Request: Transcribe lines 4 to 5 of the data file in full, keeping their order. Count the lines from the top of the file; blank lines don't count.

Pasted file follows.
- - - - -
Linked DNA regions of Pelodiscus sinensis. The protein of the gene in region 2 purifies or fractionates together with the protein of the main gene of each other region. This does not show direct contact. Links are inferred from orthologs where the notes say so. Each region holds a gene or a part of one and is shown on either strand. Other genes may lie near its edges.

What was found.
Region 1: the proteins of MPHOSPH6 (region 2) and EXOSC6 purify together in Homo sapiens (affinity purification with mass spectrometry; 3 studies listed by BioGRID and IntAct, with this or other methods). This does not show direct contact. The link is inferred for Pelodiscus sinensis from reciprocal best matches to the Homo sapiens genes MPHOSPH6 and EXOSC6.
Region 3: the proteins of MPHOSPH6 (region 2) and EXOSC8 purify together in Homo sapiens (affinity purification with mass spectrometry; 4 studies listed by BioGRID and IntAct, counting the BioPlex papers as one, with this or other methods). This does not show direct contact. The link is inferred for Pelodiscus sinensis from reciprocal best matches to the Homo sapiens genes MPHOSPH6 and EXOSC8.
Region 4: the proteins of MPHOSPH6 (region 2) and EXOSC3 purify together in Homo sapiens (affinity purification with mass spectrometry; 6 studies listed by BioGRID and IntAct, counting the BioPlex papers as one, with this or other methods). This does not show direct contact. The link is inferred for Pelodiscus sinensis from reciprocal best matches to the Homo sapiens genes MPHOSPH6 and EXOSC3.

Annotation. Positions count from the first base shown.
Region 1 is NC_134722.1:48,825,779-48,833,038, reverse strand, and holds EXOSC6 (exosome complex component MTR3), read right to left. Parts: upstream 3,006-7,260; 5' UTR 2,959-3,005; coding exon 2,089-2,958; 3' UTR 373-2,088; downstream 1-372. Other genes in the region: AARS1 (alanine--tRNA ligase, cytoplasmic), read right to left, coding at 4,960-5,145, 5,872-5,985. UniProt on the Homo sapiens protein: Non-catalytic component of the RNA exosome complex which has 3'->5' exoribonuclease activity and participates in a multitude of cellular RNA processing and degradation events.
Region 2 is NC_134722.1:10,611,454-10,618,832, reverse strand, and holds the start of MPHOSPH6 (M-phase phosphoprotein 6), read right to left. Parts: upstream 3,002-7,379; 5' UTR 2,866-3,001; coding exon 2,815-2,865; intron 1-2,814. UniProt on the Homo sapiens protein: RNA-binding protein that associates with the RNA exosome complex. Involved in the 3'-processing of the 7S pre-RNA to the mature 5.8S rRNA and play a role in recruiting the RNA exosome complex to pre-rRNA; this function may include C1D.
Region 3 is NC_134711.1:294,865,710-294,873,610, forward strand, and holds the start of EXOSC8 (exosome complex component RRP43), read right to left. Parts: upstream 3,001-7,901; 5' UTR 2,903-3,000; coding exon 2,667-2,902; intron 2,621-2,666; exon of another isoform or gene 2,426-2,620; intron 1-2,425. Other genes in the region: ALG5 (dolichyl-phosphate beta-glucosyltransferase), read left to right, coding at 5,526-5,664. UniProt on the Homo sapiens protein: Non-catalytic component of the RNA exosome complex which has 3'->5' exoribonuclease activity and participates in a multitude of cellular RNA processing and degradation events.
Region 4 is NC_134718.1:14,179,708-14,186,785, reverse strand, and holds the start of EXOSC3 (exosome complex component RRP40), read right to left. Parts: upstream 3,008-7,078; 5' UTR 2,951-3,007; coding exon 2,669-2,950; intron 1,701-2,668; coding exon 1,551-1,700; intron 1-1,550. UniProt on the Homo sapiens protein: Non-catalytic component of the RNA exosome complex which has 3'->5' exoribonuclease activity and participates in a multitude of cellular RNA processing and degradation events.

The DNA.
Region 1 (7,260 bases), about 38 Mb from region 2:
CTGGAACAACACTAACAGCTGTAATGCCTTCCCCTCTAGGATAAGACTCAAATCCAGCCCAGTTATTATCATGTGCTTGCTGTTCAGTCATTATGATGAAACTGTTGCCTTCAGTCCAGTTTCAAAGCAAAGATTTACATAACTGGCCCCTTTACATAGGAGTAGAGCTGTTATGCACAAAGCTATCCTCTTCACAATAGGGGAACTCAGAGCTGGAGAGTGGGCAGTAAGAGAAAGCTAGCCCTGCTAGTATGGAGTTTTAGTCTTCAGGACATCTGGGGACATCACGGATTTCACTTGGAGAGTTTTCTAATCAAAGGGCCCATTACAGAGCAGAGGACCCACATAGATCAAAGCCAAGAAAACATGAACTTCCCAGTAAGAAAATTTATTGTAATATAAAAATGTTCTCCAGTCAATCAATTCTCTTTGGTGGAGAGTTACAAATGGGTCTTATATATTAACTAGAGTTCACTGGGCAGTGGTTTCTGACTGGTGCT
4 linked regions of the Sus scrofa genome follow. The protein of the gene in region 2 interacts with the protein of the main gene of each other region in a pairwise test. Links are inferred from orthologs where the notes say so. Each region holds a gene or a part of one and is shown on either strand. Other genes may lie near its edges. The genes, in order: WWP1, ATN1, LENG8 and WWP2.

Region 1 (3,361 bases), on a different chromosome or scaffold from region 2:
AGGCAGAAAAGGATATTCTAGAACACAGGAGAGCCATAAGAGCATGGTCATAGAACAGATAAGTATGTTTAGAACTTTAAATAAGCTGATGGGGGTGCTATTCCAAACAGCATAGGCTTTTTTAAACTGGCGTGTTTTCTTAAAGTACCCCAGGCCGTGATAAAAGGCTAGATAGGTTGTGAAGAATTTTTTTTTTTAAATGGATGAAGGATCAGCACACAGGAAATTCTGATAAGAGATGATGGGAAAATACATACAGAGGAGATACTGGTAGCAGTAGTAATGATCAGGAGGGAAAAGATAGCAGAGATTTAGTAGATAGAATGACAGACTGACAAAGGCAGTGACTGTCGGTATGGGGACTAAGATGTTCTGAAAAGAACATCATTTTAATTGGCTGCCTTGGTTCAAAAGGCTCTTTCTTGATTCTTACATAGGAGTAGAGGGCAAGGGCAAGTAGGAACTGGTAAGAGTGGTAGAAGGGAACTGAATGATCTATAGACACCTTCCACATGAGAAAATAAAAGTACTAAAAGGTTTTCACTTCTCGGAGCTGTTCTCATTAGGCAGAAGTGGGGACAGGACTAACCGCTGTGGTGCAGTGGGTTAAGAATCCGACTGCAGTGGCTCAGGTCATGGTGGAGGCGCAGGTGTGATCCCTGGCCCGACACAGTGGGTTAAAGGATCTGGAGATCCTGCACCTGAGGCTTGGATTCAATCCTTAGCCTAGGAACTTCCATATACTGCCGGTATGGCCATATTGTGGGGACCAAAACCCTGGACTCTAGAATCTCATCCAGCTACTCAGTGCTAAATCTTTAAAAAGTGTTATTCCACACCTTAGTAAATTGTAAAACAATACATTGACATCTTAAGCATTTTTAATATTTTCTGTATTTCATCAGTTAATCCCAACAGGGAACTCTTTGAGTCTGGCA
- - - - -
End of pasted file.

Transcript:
Region 3: the proteins of MPHOSPH6 (region 2) and EXOSC8 purify together in Homo sapiens (affinity purification with mass spectrometry; 4 studies listed by BioGRID and IntAct, counting the BioPlex papers as one, with this or other methods). This does not show direct contact. The link is inferred for Pelodiscus sinensis from reciprocal best matches to the Homo sapiens genes MPHOSPH6 and EXOSC8.
Region 4: the proteins of MPHOSPH6 (region 2) and EXOSC3 purify together in Homo sapiens (affinity purification with mass spectrometry; 6 studies listed by BioGRID and IntAct, counting the BioPlex papers as one, with this or other methods). This does not show direct contact. The link is inferred for Pelodiscus sinensis from reciprocal best matches to the Homo sapiens genes MPHOSPH6 and EXOSC3.